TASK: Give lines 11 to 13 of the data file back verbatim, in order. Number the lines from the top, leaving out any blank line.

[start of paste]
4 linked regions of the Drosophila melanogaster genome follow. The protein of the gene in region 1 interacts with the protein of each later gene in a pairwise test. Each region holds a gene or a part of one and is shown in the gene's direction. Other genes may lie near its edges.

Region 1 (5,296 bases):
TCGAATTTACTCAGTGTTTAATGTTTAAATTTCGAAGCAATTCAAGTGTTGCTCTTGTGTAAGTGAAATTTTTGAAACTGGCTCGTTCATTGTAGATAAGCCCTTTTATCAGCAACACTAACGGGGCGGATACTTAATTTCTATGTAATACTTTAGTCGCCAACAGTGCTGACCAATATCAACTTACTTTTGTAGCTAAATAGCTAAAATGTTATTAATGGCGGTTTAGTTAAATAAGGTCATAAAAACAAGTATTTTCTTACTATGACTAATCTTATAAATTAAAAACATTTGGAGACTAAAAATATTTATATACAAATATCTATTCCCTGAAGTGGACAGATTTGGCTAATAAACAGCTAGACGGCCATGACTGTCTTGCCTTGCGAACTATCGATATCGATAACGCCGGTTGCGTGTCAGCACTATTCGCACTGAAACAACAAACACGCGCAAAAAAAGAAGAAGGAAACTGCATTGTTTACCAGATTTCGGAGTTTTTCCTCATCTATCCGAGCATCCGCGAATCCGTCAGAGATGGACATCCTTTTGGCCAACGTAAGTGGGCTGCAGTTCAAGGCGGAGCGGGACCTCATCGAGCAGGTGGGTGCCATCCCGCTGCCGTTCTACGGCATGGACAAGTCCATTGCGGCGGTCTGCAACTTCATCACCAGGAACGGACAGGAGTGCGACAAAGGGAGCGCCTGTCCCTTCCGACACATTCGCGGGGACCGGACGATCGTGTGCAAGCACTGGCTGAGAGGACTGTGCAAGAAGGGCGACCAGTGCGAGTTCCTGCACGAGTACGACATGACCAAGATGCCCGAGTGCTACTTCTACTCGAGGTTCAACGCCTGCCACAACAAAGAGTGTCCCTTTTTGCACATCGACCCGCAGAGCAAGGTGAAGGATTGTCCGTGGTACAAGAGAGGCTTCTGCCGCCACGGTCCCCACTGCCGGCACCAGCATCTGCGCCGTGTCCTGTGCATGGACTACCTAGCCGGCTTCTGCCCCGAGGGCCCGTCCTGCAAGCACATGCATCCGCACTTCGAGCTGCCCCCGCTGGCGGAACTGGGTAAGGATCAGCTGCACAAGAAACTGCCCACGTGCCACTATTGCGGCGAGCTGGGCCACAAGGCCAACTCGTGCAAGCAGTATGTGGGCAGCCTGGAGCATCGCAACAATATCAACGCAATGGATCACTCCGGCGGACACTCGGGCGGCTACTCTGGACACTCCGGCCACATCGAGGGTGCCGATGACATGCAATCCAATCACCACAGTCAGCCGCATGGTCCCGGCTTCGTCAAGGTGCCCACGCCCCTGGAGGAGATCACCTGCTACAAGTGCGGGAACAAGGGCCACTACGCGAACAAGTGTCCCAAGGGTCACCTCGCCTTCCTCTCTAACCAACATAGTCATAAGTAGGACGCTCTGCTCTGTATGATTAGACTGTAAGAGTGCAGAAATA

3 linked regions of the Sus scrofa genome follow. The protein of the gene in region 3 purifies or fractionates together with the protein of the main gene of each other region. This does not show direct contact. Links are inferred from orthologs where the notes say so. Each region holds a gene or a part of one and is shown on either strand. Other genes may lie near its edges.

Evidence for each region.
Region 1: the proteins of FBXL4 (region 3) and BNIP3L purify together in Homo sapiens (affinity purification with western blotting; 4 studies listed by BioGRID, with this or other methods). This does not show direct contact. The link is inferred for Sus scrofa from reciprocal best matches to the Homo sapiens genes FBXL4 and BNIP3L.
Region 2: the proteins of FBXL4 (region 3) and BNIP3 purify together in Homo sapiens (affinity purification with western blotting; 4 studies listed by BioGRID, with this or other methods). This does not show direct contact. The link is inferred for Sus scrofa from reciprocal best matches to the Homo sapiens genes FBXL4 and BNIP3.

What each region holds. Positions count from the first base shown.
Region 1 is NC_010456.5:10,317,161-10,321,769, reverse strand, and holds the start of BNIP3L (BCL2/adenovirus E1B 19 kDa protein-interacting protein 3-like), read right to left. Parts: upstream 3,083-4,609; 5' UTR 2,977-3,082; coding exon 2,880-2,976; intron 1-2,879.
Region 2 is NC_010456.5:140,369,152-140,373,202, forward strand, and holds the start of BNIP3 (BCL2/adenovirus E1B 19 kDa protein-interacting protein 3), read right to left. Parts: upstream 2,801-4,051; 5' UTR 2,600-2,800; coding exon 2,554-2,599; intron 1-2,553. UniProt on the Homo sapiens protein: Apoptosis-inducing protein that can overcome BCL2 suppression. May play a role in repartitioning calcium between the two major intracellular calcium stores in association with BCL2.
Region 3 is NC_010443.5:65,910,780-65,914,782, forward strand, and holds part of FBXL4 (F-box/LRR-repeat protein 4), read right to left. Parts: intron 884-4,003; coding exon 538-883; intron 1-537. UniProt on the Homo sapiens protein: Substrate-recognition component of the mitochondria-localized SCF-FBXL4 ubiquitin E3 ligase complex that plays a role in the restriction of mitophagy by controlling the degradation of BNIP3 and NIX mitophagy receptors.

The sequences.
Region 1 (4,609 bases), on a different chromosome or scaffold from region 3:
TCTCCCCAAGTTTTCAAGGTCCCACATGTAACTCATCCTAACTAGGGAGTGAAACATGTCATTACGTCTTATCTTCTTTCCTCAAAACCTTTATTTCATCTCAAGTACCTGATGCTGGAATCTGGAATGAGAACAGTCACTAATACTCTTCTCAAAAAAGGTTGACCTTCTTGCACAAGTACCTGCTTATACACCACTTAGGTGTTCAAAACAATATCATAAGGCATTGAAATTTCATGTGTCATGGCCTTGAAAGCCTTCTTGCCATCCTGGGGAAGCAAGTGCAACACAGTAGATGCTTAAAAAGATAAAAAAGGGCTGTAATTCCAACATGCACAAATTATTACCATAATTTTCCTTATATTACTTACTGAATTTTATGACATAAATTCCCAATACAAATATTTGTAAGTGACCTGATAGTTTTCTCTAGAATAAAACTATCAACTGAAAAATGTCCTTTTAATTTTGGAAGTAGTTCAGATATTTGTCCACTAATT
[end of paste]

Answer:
Region 3 is NC_010443.5:65,910,780-65,914,782, forward strand, and holds part of FBXL4 (F-box/LRR-repeat protein 4), read right to left. Parts: intron 884-4,003; coding exon 538-883; intron 1-537. UniProt on the Homo sapiens protein: Substrate-recognition component of the mitochondria-localized SCF-FBXL4 ubiquitin E3 ligase complex that plays a role in the restriction of mitophagy by controlling the degradation of BNIP3 and NIX mitophagy receptors.

The sequences.
Region 1 (4,609 bases), on a different chromosome or scaffold from region 3: